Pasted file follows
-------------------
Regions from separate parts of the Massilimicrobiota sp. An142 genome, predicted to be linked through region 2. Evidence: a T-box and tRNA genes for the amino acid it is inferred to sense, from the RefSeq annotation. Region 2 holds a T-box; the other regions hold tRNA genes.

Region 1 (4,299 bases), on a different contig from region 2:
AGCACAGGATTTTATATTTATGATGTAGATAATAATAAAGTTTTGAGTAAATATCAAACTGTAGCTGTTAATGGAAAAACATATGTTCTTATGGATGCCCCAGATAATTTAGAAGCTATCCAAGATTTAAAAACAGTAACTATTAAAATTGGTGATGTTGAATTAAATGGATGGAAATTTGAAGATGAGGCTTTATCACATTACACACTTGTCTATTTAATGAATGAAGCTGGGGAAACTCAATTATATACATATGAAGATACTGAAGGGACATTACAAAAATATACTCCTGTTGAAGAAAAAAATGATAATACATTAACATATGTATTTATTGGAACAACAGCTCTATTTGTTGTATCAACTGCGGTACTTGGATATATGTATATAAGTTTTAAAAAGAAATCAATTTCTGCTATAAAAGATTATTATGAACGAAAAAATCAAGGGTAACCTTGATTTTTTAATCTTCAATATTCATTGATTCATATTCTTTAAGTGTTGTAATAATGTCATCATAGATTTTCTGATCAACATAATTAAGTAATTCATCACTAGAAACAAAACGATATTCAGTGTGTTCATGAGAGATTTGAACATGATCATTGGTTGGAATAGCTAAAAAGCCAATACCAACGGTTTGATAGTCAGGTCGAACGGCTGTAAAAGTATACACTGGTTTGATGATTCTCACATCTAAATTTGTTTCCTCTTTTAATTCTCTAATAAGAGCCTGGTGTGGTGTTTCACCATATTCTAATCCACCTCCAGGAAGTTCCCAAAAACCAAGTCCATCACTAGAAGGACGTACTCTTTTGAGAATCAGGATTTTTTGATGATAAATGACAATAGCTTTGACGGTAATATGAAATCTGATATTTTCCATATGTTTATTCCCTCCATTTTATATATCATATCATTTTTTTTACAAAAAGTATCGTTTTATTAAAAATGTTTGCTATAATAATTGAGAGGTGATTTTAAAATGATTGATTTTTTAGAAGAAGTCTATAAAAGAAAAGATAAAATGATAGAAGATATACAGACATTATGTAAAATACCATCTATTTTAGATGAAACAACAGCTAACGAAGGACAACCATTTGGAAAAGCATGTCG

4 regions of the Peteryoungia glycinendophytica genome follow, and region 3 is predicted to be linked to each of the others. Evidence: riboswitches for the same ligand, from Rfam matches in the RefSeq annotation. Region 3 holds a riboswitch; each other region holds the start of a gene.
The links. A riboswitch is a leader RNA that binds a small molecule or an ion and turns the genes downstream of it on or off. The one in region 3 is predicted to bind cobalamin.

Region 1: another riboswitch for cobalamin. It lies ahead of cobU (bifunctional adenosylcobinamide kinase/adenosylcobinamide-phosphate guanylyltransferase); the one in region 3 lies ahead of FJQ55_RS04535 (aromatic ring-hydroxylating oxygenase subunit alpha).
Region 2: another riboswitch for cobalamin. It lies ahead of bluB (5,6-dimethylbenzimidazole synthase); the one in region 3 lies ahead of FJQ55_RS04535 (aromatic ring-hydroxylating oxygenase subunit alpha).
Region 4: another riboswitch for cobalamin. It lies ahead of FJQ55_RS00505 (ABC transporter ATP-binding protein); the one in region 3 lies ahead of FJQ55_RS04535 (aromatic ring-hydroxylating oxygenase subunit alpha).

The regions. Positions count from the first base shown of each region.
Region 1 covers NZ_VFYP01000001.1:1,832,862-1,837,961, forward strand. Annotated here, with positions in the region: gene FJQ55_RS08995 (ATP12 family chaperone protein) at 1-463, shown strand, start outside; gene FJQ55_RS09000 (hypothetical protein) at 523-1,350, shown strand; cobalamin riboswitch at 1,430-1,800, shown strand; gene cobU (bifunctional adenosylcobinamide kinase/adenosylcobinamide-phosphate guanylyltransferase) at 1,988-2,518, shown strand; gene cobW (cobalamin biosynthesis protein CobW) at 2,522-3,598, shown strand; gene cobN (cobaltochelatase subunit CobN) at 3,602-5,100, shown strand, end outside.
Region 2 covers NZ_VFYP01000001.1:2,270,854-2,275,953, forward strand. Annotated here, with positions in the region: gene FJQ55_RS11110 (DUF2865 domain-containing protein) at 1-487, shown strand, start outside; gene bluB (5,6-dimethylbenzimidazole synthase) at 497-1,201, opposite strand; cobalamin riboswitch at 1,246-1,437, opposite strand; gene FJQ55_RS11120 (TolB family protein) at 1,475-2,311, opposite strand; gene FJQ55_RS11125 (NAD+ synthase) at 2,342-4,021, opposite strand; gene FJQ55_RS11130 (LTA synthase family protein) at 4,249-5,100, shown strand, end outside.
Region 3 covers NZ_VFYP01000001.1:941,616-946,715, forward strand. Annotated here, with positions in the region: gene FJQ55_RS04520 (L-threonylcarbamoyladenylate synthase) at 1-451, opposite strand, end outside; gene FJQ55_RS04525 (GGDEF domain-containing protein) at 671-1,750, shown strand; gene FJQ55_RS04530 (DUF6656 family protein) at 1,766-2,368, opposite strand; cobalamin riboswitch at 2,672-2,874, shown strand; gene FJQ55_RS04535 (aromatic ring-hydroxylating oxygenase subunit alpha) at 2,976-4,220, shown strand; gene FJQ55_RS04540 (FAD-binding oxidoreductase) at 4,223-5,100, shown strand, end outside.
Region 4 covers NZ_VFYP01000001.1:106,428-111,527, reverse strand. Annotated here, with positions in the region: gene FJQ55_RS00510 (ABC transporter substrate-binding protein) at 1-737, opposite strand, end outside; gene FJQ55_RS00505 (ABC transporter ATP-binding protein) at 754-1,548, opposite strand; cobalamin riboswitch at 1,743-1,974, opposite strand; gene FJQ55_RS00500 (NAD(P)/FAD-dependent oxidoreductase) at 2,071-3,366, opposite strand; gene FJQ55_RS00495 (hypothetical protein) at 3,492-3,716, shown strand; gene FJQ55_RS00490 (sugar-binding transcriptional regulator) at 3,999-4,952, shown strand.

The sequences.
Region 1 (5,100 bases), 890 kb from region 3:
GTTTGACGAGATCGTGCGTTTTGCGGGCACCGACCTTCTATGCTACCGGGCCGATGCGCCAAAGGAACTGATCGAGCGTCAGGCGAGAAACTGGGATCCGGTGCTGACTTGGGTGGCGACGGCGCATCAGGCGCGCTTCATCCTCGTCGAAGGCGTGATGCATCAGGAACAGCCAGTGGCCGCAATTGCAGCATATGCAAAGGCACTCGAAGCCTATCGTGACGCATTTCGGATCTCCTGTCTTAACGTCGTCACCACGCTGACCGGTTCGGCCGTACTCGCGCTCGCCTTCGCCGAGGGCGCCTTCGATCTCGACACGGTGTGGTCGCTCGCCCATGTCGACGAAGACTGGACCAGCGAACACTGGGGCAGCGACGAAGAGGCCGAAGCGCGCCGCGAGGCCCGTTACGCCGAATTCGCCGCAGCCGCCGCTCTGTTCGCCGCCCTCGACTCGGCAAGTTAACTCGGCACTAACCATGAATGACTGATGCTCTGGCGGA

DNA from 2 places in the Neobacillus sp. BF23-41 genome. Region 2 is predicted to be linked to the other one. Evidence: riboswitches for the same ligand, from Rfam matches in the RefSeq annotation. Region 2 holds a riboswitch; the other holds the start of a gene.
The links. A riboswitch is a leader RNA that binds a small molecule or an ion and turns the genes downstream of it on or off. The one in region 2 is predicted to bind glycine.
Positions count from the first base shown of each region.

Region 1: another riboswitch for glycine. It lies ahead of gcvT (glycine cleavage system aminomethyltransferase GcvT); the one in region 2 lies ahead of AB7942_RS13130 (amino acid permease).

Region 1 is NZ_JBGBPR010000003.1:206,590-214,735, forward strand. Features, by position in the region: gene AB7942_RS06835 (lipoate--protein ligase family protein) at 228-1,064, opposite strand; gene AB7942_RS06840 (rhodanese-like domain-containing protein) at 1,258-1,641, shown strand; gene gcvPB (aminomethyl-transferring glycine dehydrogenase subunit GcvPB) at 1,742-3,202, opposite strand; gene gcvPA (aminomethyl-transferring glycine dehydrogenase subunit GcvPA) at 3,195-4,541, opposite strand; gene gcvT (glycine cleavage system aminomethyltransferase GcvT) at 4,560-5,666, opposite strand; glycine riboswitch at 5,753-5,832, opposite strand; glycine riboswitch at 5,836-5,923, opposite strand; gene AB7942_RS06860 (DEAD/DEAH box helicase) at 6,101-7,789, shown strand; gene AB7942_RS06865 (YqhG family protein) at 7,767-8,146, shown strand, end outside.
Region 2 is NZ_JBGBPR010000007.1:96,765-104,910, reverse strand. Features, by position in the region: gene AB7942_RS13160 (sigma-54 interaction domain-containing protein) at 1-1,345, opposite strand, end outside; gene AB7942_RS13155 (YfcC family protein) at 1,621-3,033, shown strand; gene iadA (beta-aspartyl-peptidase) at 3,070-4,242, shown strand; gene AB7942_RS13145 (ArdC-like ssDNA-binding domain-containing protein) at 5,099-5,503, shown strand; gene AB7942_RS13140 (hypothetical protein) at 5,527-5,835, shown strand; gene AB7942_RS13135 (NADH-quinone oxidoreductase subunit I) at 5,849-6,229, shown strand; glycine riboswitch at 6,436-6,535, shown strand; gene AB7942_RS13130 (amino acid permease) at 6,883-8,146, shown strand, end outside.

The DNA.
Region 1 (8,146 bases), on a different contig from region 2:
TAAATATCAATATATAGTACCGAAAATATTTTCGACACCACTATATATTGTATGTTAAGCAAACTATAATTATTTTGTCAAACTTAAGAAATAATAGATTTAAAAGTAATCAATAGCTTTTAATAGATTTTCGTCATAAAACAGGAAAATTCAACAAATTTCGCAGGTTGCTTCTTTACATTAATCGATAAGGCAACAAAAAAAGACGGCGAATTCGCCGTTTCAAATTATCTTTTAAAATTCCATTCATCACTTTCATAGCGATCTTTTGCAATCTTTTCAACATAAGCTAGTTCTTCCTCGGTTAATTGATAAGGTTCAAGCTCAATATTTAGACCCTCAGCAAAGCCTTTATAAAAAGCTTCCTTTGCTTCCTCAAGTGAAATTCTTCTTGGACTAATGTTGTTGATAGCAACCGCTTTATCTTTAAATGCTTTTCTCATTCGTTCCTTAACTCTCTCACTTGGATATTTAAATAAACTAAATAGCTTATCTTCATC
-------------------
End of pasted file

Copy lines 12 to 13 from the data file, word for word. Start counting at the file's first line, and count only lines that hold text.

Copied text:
Region 3 covers NZ_VFYP01000001.1:941,616-946,715, forward strand. Annotated here, with positions in the region: gene FJQ55_RS04520 (L-threonylcarbamoyladenylate synthase) at 1-451, opposite strand, end outside; gene FJQ55_RS04525 (GGDEF domain-containing protein) at 671-1,750, shown strand; gene FJQ55_RS04530 (DUF6656 family protein) at 1,766-2,368, opposite strand; cobalamin riboswitch at 2,672-2,874, shown strand; gene FJQ55_RS04535 (aromatic ring-hydroxylating oxygenase subunit alpha) at 2,976-4,220, shown strand; gene FJQ55_RS04540 (FAD-binding oxidoreductase) at 4,223-5,100, shown strand, end outside.
Region 4 covers NZ_VFYP01000001.1:106,428-111,527, reverse strand. Annotated here, with positions in the region: gene FJQ55_RS00510 (ABC transporter substrate-binding protein) at 1-737, opposite strand, end outside; gene FJQ55_RS00505 (ABC transporter ATP-binding protein) at 754-1,548, opposite strand; cobalamin riboswitch at 1,743-1,974, opposite strand; gene FJQ55_RS00500 (NAD(P)/FAD-dependent oxidoreductase) at 2,071-3,366, opposite strand; gene FJQ55_RS00495 (hypothetical protein) at 3,492-3,716, shown strand; gene FJQ55_RS00490 (sugar-binding transcriptional regulator) at 3,999-4,952, shown strand.